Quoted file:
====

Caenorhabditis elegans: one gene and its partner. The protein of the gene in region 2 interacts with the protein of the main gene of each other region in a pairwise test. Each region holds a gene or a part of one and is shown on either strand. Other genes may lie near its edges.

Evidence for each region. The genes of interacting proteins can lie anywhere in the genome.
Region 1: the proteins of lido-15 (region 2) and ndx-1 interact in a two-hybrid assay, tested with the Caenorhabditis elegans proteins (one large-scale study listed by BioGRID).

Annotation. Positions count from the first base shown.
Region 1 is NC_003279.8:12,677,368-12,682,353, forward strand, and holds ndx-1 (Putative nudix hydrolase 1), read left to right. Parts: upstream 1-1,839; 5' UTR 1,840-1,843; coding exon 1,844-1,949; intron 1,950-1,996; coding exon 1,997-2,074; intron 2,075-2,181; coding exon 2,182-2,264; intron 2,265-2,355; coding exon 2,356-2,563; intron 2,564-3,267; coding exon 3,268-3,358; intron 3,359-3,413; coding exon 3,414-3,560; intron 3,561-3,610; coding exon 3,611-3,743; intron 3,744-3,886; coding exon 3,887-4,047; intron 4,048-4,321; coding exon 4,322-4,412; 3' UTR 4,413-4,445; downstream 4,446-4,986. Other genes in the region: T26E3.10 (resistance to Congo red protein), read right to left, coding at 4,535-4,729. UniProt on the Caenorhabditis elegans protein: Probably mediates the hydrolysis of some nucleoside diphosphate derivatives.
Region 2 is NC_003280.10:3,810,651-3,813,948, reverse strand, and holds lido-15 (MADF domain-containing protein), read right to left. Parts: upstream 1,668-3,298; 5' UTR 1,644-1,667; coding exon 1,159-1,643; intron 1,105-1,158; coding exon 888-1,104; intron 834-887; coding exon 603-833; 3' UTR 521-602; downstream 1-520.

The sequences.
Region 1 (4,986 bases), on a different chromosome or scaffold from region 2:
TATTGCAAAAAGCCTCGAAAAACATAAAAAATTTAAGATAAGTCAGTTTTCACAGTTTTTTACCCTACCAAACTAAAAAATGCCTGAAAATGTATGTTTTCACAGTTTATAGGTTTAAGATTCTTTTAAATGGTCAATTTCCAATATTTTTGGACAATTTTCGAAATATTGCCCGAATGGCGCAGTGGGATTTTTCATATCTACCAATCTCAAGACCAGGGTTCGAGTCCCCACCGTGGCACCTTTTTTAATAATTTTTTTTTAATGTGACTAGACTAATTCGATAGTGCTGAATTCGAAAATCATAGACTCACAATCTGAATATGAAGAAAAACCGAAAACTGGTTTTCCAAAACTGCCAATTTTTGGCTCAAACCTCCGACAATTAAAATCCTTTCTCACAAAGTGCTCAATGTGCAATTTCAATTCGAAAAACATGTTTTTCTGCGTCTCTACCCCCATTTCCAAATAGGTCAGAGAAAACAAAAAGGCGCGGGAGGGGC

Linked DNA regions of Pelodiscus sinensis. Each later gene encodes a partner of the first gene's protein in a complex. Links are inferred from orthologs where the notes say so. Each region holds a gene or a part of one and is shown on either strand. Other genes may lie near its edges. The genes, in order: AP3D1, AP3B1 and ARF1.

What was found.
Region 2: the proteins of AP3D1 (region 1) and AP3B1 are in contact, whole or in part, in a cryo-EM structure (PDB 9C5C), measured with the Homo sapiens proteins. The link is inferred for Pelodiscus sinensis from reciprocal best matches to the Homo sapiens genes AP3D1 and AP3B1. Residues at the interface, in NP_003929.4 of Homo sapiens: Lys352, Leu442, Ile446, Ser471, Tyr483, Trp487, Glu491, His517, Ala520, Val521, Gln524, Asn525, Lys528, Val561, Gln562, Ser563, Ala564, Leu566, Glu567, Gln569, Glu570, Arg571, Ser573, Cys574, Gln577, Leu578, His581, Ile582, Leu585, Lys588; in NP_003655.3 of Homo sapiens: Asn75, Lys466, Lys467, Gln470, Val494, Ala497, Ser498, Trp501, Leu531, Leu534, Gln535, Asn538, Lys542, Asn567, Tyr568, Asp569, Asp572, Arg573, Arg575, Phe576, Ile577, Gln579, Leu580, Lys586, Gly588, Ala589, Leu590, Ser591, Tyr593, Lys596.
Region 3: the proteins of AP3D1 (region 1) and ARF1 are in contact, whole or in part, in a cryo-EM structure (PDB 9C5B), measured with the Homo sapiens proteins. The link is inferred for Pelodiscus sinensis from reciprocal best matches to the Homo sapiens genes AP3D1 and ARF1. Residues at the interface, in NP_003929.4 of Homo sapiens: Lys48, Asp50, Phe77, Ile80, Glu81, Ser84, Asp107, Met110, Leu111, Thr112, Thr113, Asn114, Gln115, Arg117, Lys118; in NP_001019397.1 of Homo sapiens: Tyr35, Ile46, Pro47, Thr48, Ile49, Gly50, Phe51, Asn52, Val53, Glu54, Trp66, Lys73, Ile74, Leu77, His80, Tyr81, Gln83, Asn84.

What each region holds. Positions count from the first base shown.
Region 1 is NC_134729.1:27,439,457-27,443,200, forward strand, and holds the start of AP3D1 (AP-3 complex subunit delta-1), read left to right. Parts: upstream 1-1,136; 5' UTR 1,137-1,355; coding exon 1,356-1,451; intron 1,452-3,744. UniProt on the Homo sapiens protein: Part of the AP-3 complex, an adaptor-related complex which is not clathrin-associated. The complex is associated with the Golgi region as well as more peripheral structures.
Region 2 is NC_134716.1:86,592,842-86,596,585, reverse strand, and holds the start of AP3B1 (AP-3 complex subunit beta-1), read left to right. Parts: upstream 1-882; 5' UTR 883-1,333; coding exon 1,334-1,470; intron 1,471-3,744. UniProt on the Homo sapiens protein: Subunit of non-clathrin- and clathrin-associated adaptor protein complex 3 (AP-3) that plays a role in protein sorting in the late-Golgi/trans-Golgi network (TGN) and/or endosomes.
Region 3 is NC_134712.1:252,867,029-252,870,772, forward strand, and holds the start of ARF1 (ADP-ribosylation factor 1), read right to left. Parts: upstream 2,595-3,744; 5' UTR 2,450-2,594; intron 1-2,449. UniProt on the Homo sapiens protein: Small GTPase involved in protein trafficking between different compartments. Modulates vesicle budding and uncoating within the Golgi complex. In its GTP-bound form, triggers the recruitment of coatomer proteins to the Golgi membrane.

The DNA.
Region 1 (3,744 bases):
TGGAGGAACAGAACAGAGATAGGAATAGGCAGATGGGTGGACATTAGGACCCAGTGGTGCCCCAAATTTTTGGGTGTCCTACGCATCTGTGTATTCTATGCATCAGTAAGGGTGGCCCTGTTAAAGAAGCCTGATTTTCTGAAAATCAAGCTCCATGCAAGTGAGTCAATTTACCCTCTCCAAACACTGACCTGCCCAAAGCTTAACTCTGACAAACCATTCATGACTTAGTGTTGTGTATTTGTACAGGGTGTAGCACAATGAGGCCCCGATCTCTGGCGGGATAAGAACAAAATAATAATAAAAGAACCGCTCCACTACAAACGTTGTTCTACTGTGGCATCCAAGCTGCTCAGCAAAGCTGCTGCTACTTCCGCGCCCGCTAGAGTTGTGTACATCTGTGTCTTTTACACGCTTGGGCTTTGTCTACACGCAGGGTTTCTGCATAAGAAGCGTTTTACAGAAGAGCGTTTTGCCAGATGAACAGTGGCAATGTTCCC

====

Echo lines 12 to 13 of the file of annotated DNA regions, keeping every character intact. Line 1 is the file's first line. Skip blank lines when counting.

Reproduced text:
Region 2: the proteins of AP3D1 (region 1) and AP3B1 are in contact, whole or in part, in a cryo-EM structure (PDB 9C5C), measured with the Homo sapiens proteins. The link is inferred for Pelodiscus sinensis from reciprocal best matches to the Homo sapiens genes AP3D1 and AP3B1. Residues at the interface, in NP_003929.4 of Homo sapiens: Lys352, Leu442, Ile446, Ser471, Tyr483, Trp487, Glu491, His517, Ala520, Val521, Gln524, Asn525, Lys528, Val561, Gln562, Ser563, Ala564, Leu566, Glu567, Gln569, Glu570, Arg571, Ser573, Cys574, Gln577, Leu578, His581, Ile582, Leu585, Lys588; in NP_003655.3 of Homo sapiens: Asn75, Lys466, Lys467, Gln470, Val494, Ala497, Ser498, Trp501, Leu531, Leu534, Gln535, Asn538, Lys542, Asn567, Tyr568, Asp569, Asp572, Arg573, Arg575, Phe576, Ile577, Gln579, Leu580, Lys586, Gly588, Ala589, Leu590, Ser591, Tyr593, Lys596.
Region 3: the proteins of AP3D1 (region 1) and ARF1 are in contact, whole or in part, in a cryo-EM structure (PDB 9C5B), measured with the Homo sapiens proteins. The link is inferred for Pelodiscus sinensis from reciprocal best matches to the Homo sapiens genes AP3D1 and ARF1. Residues at the interface, in NP_003929.4 of Homo sapiens: Lys48, Asp50, Phe77, Ile80, Glu81, Ser84, Asp107, Met110, Leu111, Thr112, Thr113, Asn114, Gln115, Arg117, Lys118; in NP_001019397.1 of Homo sapiens: Tyr35, Ile46, Pro47, Thr48, Ile49, Gly50, Phe51, Asn52, Val53, Glu54, Trp66, Lys73, Ile74, Leu77, His80, Tyr81, Gln83, Asn84.